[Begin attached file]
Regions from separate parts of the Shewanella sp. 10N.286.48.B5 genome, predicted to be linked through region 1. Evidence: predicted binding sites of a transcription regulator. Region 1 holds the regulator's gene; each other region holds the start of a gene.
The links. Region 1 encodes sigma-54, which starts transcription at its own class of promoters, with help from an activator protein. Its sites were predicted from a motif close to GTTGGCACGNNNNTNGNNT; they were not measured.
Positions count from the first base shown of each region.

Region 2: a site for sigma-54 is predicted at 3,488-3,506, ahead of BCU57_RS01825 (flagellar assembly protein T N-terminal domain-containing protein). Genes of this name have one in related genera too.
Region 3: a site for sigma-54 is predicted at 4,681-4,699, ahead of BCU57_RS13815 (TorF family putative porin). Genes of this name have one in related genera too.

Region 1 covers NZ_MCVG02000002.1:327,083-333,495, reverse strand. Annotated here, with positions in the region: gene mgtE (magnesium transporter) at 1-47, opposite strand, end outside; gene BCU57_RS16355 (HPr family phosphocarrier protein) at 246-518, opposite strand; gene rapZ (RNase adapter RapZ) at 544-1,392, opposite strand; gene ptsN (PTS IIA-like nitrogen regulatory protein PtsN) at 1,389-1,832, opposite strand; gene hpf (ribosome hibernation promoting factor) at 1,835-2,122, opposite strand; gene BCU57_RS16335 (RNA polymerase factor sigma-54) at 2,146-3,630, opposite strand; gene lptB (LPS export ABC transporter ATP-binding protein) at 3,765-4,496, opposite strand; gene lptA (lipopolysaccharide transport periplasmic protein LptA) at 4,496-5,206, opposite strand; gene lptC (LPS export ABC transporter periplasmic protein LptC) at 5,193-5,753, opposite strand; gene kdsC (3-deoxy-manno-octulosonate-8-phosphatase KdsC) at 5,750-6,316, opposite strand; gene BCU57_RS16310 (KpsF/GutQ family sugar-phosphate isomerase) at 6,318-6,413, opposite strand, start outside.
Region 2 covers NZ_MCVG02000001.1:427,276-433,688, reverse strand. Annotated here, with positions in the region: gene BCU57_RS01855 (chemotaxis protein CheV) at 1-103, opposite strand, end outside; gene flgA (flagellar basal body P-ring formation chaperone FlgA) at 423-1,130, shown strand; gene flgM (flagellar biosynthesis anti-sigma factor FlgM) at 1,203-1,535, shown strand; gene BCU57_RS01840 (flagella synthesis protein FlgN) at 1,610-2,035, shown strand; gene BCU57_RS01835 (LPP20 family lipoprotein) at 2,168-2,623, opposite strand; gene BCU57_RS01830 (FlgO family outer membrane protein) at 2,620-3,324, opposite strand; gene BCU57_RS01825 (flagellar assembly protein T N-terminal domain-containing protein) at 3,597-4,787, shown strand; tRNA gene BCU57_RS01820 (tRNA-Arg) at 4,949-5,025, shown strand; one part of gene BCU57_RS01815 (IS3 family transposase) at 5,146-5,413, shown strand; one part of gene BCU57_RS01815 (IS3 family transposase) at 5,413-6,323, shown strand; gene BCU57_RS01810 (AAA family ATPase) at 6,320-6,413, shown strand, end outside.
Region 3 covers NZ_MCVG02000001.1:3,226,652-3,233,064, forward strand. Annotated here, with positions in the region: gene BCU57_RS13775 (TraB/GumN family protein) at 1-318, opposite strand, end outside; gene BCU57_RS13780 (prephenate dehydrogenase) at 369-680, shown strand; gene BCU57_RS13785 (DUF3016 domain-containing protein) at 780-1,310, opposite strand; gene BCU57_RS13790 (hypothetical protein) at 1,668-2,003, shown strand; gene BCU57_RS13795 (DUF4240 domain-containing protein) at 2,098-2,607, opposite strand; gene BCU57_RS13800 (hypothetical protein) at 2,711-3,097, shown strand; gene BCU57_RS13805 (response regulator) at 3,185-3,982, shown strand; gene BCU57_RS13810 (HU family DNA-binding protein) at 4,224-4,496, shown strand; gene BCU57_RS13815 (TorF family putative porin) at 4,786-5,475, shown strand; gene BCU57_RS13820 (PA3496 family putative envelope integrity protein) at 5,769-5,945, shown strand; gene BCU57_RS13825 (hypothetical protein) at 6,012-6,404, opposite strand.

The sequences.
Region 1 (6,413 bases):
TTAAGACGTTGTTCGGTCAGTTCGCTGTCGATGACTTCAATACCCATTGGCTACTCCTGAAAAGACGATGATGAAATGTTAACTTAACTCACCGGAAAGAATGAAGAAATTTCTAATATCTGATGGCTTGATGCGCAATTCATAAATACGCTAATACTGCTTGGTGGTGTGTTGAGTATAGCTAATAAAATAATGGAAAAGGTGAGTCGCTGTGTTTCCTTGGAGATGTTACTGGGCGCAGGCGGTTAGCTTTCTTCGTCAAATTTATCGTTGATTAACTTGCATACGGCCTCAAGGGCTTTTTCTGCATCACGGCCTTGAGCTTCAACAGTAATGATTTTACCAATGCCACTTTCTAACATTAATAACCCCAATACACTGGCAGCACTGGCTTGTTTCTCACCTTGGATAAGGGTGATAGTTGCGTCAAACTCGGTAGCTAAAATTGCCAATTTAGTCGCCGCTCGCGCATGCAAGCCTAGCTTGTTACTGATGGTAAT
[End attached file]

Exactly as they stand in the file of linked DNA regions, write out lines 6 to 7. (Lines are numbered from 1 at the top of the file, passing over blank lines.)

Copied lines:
Region 1 covers NZ_MCVG02000002.1:327,083-333,495, reverse strand. Annotated here, with positions in the region: gene mgtE (magnesium transporter) at 1-47, opposite strand, end outside; gene BCU57_RS16355 (HPr family phosphocarrier protein) at 246-518, opposite strand; gene rapZ (RNase adapter RapZ) at 544-1,392, opposite strand; gene ptsN (PTS IIA-like nitrogen regulatory protein PtsN) at 1,389-1,832, opposite strand; gene hpf (ribosome hibernation promoting factor) at 1,835-2,122, opposite strand; gene BCU57_RS16335 (RNA polymerase factor sigma-54) at 2,146-3,630, opposite strand; gene lptB (LPS export ABC transporter ATP-binding protein) at 3,765-4,496, opposite strand; gene lptA (lipopolysaccharide transport periplasmic protein LptA) at 4,496-5,206, opposite strand; gene lptC (LPS export ABC transporter periplasmic protein LptC) at 5,193-5,753, opposite strand; gene kdsC (3-deoxy-manno-octulosonate-8-phosphatase KdsC) at 5,750-6,316, opposite strand; gene BCU57_RS16310 (KpsF/GutQ family sugar-phosphate isomerase) at 6,318-6,413, opposite strand, start outside.
Region 2 covers NZ_MCVG02000001.1:427,276-433,688, reverse strand. Annotated here, with positions in the region: gene BCU57_RS01855 (chemotaxis protein CheV) at 1-103, opposite strand, end outside; gene flgA (flagellar basal body P-ring formation chaperone FlgA) at 423-1,130, shown strand; gene flgM (flagellar biosynthesis anti-sigma factor FlgM) at 1,203-1,535, shown strand; gene BCU57_RS01840 (flagella synthesis protein FlgN) at 1,610-2,035, shown strand; gene BCU57_RS01835 (LPP20 family lipoprotein) at 2,168-2,623, opposite strand; gene BCU57_RS01830 (FlgO family outer membrane protein) at 2,620-3,324, opposite strand; gene BCU57_RS01825 (flagellar assembly protein T N-terminal domain-containing protein) at 3,597-4,787, shown strand; tRNA gene BCU57_RS01820 (tRNA-Arg) at 4,949-5,025, shown strand; one part of gene BCU57_RS01815 (IS3 family transposase) at 5,146-5,413, shown strand; one part of gene BCU57_RS01815 (IS3 family transposase) at 5,413-6,323, shown strand; gene BCU57_RS01810 (AAA family ATPase) at 6,320-6,413, shown strand, end outside.